According to the World Health Organization, dental caries remains a major oral health problem in most industrialized countries, affecting 60% to 90% of schoolchildren and the vast majority of adults. Caries is the most prevalent oral disease causing major public health problems. The impact on individuals, families, and communities, as a result of pain and suffering, impairment of function, and reduced quality of life, is substantial. Moreover, the traditional surgical treatment for caries is extremely costly; it is the fourth most expensive disease to treat in most industrialized countries. According to the Global Burden of Disease study in 2010, caries shares common risk factors with obesity and other noncommunicable diseases, such as cardiovascular diseases and diabetes. Therefore, strategies to reduce the common risk factors for these diseases can improve the overall health of the population worldwide. Clearly, we cannot restore away the disease of caries, as managing the end point of this disease has not resulted in a decrease in caries prevalence. We must go beyond a surgical approach.
There is robust evidence that caries is a preventable disease; however, translating existing knowledge into practical and effective actions is a challenge. It is well known today that many behavioral and psychosocial factors can affect the lifestyle of an individual and family, and consequently, impact caries risk, treatment options, and clinical outcomes. Thus, management of caries in modern dentistry has evolved over decades from care of the patient by a single health care professional to care of the patient by a health care team. Interprofessional awareness and collaboration are essential to prevent and manage caries based on individual risk factors, and aid in decreasing disease disparities and enable access to care.
This issue of Dental Clinics of North America has the intent to provide an overall understanding of the impact that other health care providers have in the management of caries as well as the most current evidence associated with its cause and management. The current issue begins with the scientific principles of caries cause from the biofilm ecology perspective to dietary approaches on nutritional counseling. Subsequent articles offer updates on nonsurgical and surgical management of cavitated and noncavitated caries lesions and a framework to guide clinical decisions on how to implement strategies in a personalized manner.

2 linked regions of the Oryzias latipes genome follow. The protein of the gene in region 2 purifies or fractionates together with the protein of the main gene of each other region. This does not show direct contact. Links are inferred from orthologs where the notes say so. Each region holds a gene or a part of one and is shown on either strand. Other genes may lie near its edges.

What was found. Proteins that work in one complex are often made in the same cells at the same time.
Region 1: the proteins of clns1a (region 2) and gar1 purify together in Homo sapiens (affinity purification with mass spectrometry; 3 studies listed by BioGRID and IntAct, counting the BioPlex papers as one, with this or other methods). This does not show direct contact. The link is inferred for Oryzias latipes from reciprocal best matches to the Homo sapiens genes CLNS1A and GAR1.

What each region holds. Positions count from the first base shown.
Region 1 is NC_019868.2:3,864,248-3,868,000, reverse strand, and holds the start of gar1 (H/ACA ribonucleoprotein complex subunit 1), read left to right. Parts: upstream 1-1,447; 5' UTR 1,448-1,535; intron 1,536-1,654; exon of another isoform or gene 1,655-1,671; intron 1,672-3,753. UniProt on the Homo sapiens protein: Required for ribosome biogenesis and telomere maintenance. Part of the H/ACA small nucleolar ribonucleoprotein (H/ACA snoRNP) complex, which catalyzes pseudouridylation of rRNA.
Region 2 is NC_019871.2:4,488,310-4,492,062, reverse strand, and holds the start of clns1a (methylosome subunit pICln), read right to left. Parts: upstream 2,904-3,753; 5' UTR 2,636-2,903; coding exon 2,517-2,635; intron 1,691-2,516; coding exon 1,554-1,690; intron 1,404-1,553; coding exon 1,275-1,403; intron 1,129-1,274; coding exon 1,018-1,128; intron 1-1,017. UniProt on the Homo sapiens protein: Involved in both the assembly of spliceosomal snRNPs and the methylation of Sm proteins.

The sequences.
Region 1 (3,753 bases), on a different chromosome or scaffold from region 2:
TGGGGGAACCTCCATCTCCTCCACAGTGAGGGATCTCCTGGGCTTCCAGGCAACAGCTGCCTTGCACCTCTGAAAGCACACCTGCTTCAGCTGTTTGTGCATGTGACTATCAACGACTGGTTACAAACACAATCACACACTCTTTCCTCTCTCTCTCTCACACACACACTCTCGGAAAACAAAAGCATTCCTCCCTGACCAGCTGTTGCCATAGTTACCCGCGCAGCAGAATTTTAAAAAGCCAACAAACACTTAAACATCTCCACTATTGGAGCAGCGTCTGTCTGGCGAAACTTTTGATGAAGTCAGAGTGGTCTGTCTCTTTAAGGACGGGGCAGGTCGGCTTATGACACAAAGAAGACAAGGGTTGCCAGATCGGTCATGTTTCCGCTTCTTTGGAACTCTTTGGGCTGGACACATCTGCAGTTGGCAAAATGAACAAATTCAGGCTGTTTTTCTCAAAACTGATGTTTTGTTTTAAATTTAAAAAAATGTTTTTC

Person-centered care and management focus on the elements of care, support, and treatment that matters most to the patient and their family, taking in consideration multiple factors. Heath care providers, such as social workers, nurses, physicians, psychologists, and dieticians, have a critical role in the management of caries disease, and a continuous collaboration with appropriate referral is necessary. Thus, health and social services should be viewed as equal partners. “Building on the relationships with better communication in referrals, bidirectionally, reintegrates the mouth into the body and oral health into systemic health, with improvement in patient care and provider satisfaction” (Fisher-Owens).
Another aspect that challenges our profession and influences the management of caries is the financial system for oral health care. This is also discussed in this issue. Governments, payers, providers, and consumers are affected in different ways and should make meaningful progress in how caries management benefits are delivered and paid for in the future. Value models around the management of oral diseases should be a priority and an opportunity to reduce the long-term cost of treatments. The initial and long-term costs associated with the type of treatment used will have consequences in the overall health of the population and in many ways guide the providers’ clinical decision making.
The ultimate goal of this issue is to provide an overall understanding of the influence of oral diseases in the overall health of our patients. Therefore, collaborating with other health care providers is essential.